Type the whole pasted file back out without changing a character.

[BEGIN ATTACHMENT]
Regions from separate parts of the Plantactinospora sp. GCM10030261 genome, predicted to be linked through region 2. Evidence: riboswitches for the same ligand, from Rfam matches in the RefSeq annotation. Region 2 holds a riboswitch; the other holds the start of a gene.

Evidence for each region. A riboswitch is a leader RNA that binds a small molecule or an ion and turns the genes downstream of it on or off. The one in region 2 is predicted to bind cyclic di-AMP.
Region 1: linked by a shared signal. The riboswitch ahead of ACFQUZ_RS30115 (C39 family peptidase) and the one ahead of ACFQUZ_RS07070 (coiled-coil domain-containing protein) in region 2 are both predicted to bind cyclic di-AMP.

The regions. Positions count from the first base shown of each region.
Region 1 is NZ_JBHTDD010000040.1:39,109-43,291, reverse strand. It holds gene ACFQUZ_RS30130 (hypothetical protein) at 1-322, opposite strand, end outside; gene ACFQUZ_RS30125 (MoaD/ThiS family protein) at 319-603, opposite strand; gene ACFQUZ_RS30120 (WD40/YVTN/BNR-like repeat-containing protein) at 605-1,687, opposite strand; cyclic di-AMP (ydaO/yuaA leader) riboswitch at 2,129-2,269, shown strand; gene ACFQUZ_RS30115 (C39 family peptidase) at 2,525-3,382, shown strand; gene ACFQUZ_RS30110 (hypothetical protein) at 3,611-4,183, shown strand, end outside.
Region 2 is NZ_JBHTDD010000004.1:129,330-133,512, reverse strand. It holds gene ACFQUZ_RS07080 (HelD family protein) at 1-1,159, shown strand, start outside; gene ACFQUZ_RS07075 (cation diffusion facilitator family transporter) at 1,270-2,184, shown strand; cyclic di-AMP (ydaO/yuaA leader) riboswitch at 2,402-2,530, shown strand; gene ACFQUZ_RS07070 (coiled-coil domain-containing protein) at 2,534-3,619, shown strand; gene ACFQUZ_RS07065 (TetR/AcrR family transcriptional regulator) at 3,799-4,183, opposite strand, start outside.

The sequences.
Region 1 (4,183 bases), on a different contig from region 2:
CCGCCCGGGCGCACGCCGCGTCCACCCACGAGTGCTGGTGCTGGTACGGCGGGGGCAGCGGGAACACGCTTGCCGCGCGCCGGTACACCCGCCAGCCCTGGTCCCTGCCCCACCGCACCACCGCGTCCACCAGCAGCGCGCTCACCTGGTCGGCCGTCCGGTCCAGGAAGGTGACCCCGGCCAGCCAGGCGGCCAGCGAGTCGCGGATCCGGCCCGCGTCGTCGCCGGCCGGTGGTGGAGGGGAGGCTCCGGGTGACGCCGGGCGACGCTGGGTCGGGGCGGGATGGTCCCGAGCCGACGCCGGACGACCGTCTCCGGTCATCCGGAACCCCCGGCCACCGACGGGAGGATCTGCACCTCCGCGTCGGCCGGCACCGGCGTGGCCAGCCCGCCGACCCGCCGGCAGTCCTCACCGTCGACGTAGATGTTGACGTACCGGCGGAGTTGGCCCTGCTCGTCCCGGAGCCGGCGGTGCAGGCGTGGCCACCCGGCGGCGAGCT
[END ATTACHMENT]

Regions from separate parts of the Plantactinospora sp. GCM10030261 genome, predicted to be linked through region 2. Evidence: riboswitches for the same ligand, from Rfam matches in the RefSeq annotation. Region 2 holds a riboswitch; the other holds the start of a gene.

Evidence for each region. A riboswitch is a leader RNA that binds a small molecule or an ion and turns the genes downstream of it on or off. The one in region 2 is predicted to bind cyclic di-AMP.
Region 1: linked by a shared signal. The riboswitch ahead of ACFQUZ_RS30115 (C39 family peptidase) and the one ahead of ACFQUZ_RS07070 (coiled-coil domain-containing protein) in region 2 are both predicted to bind cyclic di-AMP.

The regions. Positions count from the first base shown of each region.
Region 1 is NZ_JBHTDD010000040.1:39,109-43,291, reverse strand. It holds gene ACFQUZ_RS30130 (hypothetical protein) at 1-322, opposite strand, end outside; gene ACFQUZ_RS30125 (MoaD/ThiS family protein) at 319-603, opposite strand; gene ACFQUZ_RS30120 (WD40/YVTN/BNR-like repeat-containing protein) at 605-1,687, opposite strand; cyclic di-AMP (ydaO/yuaA leader) riboswitch at 2,129-2,269, shown strand; gene ACFQUZ_RS30115 (C39 family peptidase) at 2,525-3,382, shown strand; gene ACFQUZ_RS30110 (hypothetical protein) at 3,611-4,183, shown strand, end outside.
Region 2 is NZ_JBHTDD010000004.1:129,330-133,512, reverse strand. It holds gene ACFQUZ_RS07080 (HelD family protein) at 1-1,159, shown strand, start outside; gene ACFQUZ_RS07075 (cation diffusion facilitator family transporter) at 1,270-2,184, shown strand; cyclic di-AMP (ydaO/yuaA leader) riboswitch at 2,402-2,530, shown strand; gene ACFQUZ_RS07070 (coiled-coil domain-containing protein) at 2,534-3,619, shown strand; gene ACFQUZ_RS07065 (TetR/AcrR family transcriptional regulator) at 3,799-4,183, opposite strand, start outside.

The sequences.
Region 1 (4,183 bases), on a different contig from region 2:
CCGCCCGGGCGCACGCCGCGTCCACCCACGAGTGCTGGTGCTGGTACGGCGGGGGCAGCGGGAACACGCTTGCCGCGCGCCGGTACACCCGCCAGCCCTGGTCCCTGCCCCACCGCACCACCGCGTCCACCAGCAGCGCGCTCACCTGGTCGGCCGTCCGGTCCAGGAAGGTGACCCCGGCCAGCCAGGCGGCCAGCGAGTCGCGGATCCGGCCCGCGTCGTCGCCGGCCGGTGGTGGAGGGGAGGCTCCGGGTGACGCCGGGCGACGCTGGGTCGGGGCGGGATGGTCCCGAGCCGACGCCGGACGACCGTCTCCGGTCATCCGGAACCCCCGGCCACCGACGGGAGGATCTGCACCTCCGCGTCGGCCGGCACCGGCGTGGCCAGCCCGCCGACCCGCCGGCAGTCCTCACCGTCGACGTAGATGTTGACGTACCGGCGGAGTTGGCCCTGCTCGTCCCGGAGCCGGCGGTGCAGGCGTGGCCACCCGGCGGCGAGCT